Monday, December 3, 2012


The game's afoot...until Friday at least.

The Greeks have announced plans to spend 10 billion Euros in a debt buy-back which, if successful, would reduce their outstanding debt by 60% (their figures).  The style is clever; it is a Dutch auction which puts maximum pressure on those who really want to get out of town.  With a limited amount to be spent and obvious pressure being placed on local entities such as Greek Banks who would expect to recoup their losses from the taxpayers of Europe, some folks might just bid early and bid often to be relieved of their holdings closer to the minimum band of 30% rather than waiting to chance the upper limit of 40-odd%. Depending on how much of this stuff has been bought recently by hedge funds and at what level, this could turn out pretty well for Hellas.

Now you have to forgive me but I'm a suspicious old guy and I've seen a lot of these things in my time.  The "book runner" so to speak in this operation is Deutschebank with Morgan Stanley in the background providing--well--I don't know what they provide.  Keep in mind that anything that gets this phase of the game in the history books is good for the Greeks, for Euroland but especially for Angie and anything that is good for Angie is good for Deutschebank.  Now I have no knowledge of the goings-on but if I were a betting man I would wager that Deutschebank has a damn good idea at what levels the hedge funds are owners and what their profit goals might be.  Rigged?  How dare you Sir!  But I bet they're in at less than 30 for the most part which means some serious money is about to be made.  Memo to bond holders: if you're looking for 37-38 there is a big disappointment in your future.  Never going to get there. Only four days to see if I am right.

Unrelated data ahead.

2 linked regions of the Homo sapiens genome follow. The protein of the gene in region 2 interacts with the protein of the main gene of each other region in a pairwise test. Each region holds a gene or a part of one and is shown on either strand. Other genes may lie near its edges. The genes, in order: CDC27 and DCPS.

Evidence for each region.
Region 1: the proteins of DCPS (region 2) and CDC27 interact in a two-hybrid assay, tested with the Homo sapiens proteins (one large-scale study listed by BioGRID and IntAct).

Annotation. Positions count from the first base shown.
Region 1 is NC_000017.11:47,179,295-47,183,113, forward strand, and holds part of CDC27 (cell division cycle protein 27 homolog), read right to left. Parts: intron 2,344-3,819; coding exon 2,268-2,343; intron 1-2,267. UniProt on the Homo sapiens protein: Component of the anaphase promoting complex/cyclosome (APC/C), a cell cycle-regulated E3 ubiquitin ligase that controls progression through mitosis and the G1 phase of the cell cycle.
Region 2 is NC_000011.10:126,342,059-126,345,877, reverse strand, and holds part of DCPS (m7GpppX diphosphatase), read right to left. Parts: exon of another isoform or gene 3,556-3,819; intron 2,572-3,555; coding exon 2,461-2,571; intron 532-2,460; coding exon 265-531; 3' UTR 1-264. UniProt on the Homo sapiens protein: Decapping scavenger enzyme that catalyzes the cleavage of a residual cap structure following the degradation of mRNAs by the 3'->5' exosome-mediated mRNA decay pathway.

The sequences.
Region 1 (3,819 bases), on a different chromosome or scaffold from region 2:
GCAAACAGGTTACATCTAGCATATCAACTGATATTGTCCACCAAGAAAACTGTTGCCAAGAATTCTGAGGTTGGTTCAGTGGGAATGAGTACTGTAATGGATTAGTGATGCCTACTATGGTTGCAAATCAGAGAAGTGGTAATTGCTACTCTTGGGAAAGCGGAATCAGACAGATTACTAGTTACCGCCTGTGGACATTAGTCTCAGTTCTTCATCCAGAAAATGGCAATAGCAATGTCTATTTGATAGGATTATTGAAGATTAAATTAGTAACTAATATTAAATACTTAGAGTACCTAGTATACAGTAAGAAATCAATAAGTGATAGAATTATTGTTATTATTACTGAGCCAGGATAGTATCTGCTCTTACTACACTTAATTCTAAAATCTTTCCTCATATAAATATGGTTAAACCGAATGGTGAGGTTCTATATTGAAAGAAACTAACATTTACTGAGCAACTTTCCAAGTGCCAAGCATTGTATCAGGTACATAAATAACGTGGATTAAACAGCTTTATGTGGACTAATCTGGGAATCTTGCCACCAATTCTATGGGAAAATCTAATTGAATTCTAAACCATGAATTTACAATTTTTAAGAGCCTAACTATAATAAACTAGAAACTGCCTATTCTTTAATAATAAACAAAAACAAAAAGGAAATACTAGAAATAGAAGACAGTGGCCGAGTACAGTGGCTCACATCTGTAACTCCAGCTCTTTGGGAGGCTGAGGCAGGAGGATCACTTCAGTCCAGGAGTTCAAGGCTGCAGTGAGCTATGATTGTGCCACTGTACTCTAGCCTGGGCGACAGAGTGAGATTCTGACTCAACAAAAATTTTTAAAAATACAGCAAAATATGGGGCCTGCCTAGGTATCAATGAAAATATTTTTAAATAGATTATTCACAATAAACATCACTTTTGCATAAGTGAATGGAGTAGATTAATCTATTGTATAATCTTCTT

Oh, the Spanish banks asked or a bail-out of 38 billion Euros.  Some commentator remarked, "Surely this is a good thing."  This is where we are.  A National government announces that five of its larger lending institutions are flat-on-their-butts broke and we can't cover them without help from out side and this is a good thing?  As I have said before, I should have retired to Bedlam.  Madness, pure insanity and now we all wait in joyful hope for the coming of the request from the government itself.  Once that happens we'll all be in great shape that is as long as the U.S. doesn't go down the gurgle tube at the end of the year or over the fiscal cliff depending on what image strikes your fancy.

And then there's the French.  Today they announced that hereto come, Euro financial transactions should be centered in Euroland with London being allowed to participate but not playing an important role.  They of course mean Paris, a city of incomparable beauty, lacking only the necessary infrastructure for such a role and a language not spoken anywhere else but in West Africa and Haiti.  Can't we all just get along?

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